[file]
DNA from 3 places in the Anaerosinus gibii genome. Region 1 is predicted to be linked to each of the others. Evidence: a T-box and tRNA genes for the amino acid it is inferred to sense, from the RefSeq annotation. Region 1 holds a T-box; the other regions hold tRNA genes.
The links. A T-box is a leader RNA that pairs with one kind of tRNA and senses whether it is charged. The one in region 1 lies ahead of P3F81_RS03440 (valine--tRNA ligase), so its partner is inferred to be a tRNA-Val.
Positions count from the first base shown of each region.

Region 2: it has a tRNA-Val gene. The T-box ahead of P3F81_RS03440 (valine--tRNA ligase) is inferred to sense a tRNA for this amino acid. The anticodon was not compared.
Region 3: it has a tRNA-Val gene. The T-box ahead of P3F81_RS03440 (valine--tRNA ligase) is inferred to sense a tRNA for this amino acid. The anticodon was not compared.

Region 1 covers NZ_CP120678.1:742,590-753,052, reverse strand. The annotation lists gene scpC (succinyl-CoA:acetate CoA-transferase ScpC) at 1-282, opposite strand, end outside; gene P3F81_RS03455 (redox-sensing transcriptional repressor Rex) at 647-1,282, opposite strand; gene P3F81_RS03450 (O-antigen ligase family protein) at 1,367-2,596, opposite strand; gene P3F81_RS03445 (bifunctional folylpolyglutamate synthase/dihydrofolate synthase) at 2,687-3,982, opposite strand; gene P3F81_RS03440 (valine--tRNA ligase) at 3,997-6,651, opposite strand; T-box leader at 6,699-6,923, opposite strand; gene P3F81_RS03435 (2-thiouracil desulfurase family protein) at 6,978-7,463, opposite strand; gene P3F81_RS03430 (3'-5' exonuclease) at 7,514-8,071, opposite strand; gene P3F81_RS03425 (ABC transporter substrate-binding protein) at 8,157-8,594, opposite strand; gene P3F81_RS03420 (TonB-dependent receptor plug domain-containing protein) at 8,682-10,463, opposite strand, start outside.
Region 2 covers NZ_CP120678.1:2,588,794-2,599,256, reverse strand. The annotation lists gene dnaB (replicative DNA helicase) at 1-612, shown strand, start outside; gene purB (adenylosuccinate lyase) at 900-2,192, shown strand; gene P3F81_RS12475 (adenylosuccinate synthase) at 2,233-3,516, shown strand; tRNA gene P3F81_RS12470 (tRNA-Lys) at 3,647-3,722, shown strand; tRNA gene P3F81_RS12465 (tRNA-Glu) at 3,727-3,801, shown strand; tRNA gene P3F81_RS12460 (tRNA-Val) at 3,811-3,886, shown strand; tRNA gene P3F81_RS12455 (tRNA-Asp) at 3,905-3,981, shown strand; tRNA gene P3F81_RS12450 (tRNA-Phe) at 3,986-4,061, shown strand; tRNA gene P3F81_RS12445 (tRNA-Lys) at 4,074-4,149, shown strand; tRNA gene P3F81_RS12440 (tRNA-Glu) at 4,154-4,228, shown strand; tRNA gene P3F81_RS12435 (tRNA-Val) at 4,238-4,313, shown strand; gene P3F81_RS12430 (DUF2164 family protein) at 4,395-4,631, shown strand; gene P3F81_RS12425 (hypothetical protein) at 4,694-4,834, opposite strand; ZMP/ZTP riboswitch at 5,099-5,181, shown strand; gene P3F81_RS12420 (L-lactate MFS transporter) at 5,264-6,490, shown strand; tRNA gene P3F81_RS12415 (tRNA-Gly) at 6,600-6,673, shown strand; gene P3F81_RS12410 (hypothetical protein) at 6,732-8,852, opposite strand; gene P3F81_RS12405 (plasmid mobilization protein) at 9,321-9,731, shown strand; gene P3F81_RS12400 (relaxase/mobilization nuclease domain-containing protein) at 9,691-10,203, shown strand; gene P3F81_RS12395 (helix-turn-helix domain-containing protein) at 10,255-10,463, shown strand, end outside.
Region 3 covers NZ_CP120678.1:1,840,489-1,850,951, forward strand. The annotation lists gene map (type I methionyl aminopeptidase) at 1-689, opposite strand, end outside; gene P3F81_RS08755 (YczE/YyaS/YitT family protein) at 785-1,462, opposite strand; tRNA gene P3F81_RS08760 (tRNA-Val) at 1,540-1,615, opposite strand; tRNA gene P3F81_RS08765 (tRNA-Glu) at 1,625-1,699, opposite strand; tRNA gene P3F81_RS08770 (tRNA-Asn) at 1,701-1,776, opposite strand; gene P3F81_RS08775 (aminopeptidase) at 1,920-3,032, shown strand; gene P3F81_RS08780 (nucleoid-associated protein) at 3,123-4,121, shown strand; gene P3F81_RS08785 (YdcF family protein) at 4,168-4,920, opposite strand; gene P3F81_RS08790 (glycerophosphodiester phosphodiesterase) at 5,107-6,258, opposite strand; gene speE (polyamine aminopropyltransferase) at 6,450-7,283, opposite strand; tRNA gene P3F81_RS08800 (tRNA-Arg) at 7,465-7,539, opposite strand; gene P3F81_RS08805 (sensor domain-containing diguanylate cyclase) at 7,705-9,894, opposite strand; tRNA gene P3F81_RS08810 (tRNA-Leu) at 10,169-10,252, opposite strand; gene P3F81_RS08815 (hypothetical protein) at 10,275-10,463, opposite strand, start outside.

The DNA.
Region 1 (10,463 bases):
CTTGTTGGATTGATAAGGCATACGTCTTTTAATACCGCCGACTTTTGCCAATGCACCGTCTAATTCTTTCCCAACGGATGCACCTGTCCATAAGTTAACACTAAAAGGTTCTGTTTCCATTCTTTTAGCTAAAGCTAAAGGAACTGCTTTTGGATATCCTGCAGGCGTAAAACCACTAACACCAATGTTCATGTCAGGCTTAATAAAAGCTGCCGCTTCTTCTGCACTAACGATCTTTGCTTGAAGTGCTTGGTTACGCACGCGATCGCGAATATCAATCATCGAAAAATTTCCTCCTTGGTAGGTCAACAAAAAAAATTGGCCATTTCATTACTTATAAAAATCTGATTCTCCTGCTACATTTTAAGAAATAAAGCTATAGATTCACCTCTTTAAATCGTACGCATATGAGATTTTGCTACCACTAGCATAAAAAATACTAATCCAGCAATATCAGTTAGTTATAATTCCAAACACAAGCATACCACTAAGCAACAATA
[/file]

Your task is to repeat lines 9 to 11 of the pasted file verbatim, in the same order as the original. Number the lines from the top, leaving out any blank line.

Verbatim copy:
The DNA.
Region 1 (10,463 bases):
CTTGTTGGATTGATAAGGCATACGTCTTTTAATACCGCCGACTTTTGCCAATGCACCGTCTAATTCTTTCCCAACGGATGCACCTGTCCATAAGTTAACACTAAAAGGTTCTGTTTCCATTCTTTTAGCTAAAGCTAAAGGAACTGCTTTTGGATATCCTGCAGGCGTAAAACCACTAACACCAATGTTCATGTCAGGCTTAATAAAAGCTGCCGCTTCTTCTGCACTAACGATCTTTGCTTGAAGTGCTTGGTTACGCACGCGATCGCGAATATCAATCATCGAAAAATTTCCTCCTTGGTAGGTCAACAAAAAAAATTGGCCATTTCATTACTTATAAAAATCTGATTCTCCTGCTACATTTTAAGAAATAAAGCTATAGATTCACCTCTTTAAATCGTACGCATATGAGATTTTGCTACCACTAGCATAAAAAATACTAATCCAGCAATATCAGTTAGTTATAATTCCAAACACAAGCATACCACTAAGCAACAATA